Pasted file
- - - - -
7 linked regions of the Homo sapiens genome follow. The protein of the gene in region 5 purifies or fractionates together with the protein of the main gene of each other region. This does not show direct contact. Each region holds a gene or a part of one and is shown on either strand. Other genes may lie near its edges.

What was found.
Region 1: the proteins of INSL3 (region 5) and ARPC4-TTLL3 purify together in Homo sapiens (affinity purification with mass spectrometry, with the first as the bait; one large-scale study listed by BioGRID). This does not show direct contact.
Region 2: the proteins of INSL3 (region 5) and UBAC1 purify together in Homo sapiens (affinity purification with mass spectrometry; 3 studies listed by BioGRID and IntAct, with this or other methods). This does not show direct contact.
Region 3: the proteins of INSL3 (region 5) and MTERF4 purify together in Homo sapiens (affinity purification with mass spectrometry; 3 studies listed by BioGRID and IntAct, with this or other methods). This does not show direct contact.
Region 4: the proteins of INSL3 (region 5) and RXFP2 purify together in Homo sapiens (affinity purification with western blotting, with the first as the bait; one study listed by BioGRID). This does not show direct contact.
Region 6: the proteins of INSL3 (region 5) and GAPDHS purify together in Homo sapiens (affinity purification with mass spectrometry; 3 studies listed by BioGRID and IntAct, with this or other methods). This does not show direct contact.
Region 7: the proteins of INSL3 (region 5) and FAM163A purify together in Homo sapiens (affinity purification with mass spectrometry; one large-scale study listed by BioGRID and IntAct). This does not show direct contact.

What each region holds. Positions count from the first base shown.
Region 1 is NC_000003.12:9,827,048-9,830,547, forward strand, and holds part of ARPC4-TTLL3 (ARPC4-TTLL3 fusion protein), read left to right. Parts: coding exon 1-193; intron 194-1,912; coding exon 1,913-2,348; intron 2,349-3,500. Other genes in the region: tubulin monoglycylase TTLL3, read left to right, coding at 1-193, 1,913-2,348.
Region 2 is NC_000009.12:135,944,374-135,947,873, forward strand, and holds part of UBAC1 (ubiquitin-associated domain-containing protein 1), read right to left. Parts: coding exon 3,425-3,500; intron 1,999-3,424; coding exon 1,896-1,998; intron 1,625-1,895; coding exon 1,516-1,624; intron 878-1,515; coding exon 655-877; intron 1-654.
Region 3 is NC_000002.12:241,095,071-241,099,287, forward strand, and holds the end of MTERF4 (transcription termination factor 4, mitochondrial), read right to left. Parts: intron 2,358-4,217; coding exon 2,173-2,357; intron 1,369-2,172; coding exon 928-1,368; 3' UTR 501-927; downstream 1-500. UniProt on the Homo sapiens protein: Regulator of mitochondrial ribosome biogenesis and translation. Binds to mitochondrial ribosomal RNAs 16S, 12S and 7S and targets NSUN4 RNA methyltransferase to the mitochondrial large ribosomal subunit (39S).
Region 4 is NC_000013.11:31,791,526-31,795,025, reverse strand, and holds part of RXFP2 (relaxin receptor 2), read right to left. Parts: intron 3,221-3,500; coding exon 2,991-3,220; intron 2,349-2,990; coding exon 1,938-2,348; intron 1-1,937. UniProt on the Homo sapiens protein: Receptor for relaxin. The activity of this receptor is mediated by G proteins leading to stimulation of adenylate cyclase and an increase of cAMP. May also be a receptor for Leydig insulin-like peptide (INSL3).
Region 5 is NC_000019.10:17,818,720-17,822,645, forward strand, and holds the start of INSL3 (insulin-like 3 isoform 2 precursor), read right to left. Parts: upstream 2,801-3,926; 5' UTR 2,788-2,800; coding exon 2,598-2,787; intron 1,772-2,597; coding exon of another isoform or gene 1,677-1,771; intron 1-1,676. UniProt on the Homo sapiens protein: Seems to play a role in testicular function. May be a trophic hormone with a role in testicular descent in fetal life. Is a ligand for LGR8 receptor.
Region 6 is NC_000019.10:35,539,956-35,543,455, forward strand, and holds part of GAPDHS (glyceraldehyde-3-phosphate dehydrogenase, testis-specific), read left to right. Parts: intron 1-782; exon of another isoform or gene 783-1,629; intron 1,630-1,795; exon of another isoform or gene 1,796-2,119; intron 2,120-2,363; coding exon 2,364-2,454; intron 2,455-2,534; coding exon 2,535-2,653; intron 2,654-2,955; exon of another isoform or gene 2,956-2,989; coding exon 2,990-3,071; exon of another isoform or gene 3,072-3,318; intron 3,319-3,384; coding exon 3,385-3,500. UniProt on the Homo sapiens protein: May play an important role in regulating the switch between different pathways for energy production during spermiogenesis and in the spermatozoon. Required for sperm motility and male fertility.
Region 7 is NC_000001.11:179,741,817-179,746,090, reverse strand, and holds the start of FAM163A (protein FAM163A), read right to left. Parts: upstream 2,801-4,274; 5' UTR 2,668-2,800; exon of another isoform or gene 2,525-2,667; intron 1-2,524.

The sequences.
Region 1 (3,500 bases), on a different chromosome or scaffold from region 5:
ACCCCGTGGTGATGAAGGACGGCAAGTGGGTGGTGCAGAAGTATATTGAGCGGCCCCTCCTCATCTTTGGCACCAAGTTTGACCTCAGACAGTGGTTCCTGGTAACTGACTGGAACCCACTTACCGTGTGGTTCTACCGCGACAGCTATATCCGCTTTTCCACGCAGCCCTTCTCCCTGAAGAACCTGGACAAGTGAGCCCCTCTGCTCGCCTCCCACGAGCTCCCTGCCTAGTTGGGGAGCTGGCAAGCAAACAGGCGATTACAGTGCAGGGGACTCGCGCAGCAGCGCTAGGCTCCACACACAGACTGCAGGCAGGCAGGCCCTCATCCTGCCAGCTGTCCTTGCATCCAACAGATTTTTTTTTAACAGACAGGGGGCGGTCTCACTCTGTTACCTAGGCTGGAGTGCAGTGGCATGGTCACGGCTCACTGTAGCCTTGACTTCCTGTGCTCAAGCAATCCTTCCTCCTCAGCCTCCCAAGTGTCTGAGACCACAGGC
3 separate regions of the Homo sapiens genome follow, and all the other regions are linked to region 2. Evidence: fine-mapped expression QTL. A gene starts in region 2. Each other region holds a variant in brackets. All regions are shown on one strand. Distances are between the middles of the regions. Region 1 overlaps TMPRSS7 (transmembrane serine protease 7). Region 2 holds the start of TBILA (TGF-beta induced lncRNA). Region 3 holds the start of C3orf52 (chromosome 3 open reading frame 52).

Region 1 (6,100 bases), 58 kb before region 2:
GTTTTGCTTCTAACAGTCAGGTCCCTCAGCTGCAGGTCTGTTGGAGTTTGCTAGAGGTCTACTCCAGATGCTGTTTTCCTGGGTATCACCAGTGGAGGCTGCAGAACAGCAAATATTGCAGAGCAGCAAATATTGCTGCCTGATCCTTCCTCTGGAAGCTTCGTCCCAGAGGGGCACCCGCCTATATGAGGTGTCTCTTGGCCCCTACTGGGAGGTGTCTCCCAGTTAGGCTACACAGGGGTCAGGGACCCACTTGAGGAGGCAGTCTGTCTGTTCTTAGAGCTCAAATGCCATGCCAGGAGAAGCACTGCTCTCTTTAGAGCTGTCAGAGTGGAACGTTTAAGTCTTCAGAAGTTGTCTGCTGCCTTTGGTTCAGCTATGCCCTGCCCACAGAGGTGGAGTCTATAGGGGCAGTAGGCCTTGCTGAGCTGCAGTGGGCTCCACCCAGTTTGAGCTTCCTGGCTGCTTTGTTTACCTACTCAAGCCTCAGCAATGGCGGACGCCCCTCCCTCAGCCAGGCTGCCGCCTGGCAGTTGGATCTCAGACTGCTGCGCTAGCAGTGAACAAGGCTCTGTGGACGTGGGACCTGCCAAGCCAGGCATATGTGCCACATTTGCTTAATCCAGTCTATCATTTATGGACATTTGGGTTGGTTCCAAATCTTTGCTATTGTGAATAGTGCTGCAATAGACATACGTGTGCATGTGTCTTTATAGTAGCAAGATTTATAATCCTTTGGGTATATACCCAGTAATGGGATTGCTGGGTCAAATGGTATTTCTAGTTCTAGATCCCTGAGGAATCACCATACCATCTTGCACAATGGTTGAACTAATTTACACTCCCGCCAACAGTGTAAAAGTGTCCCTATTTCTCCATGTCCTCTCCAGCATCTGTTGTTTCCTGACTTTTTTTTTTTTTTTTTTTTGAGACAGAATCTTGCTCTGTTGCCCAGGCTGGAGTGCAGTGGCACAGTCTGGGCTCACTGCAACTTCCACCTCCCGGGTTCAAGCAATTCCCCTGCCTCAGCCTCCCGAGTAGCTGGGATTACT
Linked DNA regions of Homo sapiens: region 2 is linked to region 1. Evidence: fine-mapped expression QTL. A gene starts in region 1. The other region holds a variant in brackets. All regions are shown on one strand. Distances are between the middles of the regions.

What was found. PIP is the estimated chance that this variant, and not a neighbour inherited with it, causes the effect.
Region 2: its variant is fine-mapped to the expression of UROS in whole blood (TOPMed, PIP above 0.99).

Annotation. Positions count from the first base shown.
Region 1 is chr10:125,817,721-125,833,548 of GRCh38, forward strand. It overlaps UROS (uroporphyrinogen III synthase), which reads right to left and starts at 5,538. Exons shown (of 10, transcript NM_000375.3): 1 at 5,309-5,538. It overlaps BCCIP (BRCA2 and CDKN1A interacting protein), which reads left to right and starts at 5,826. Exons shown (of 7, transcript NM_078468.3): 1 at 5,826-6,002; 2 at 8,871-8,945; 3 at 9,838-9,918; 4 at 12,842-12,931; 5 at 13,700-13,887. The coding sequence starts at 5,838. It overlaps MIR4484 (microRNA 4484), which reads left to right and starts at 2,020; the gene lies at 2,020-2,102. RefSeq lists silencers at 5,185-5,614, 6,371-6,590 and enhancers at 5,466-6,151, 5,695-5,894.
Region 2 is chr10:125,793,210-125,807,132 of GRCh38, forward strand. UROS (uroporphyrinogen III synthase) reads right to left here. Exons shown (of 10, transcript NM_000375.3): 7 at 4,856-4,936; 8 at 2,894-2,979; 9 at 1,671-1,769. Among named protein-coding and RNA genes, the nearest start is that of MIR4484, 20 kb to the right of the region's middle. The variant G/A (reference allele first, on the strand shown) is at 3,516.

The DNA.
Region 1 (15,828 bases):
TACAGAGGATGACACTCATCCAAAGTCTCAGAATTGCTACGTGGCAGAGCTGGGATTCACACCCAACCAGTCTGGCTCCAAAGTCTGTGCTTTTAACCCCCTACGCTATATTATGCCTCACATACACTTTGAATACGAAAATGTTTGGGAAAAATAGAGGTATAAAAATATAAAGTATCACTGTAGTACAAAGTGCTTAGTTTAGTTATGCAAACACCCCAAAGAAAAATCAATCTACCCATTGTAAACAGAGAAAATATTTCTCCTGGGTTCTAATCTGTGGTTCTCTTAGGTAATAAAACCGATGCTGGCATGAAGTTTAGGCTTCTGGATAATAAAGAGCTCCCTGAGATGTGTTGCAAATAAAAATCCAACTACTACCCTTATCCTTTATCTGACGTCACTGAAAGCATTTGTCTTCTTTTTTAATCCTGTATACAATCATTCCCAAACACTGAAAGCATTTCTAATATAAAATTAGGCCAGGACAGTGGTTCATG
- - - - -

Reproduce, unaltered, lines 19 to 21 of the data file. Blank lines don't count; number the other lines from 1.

ACCCCGTGGTGATGAAGGACGGCAAGTGGGTGGTGCAGAAGTATATTGAGCGGCCCCTCCTCATCTTTGGCACCAAGTTTGACCTCAGACAGTGGTTCCTGGTAACTGACTGGAACCCACTTACCGTGTGGTTCTACCGCGACAGCTATATCCGCTTTTCCACGCAGCCCTTCTCCCTGAAGAACCTGGACAAGTGAGCCCCTCTGCTCGCCTCCCACGAGCTCCCTGCCTAGTTGGGGAGCTGGCAAGCAAACAGGCGATTACAGTGCAGGGGACTCGCGCAGCAGCGCTAGGCTCCACACACAGACTGCAGGCAGGCAGGCCCTCATCCTGCCAGCTGTCCTTGCATCCAACAGATTTTTTTTTAACAGACAGGGGGCGGTCTCACTCTGTTACCTAGGCTGGAGTGCAGTGGCATGGTCACGGCTCACTGTAGCCTTGACTTCCTGTGCTCAAGCAATCCTTCCTCCTCAGCCTCCCAAGTGTCTGAGACCACAGGC
3 separate regions of the Homo sapiens genome follow, and all the other regions are linked to region 2. Evidence: fine-mapped expression QTL. A gene starts in region 2. Each other region holds a variant in brackets. All regions are shown on one strand. Distances are between the middles of the regions. Region 1 overlaps TMPRSS7 (transmembrane serine protease 7). Region 2 holds the start of TBILA (TGF-beta induced lncRNA). Region 3 holds the start of C3orf52 (chromosome 3 open reading frame 52).

Region 1 (6,100 bases), 58 kb before region 2: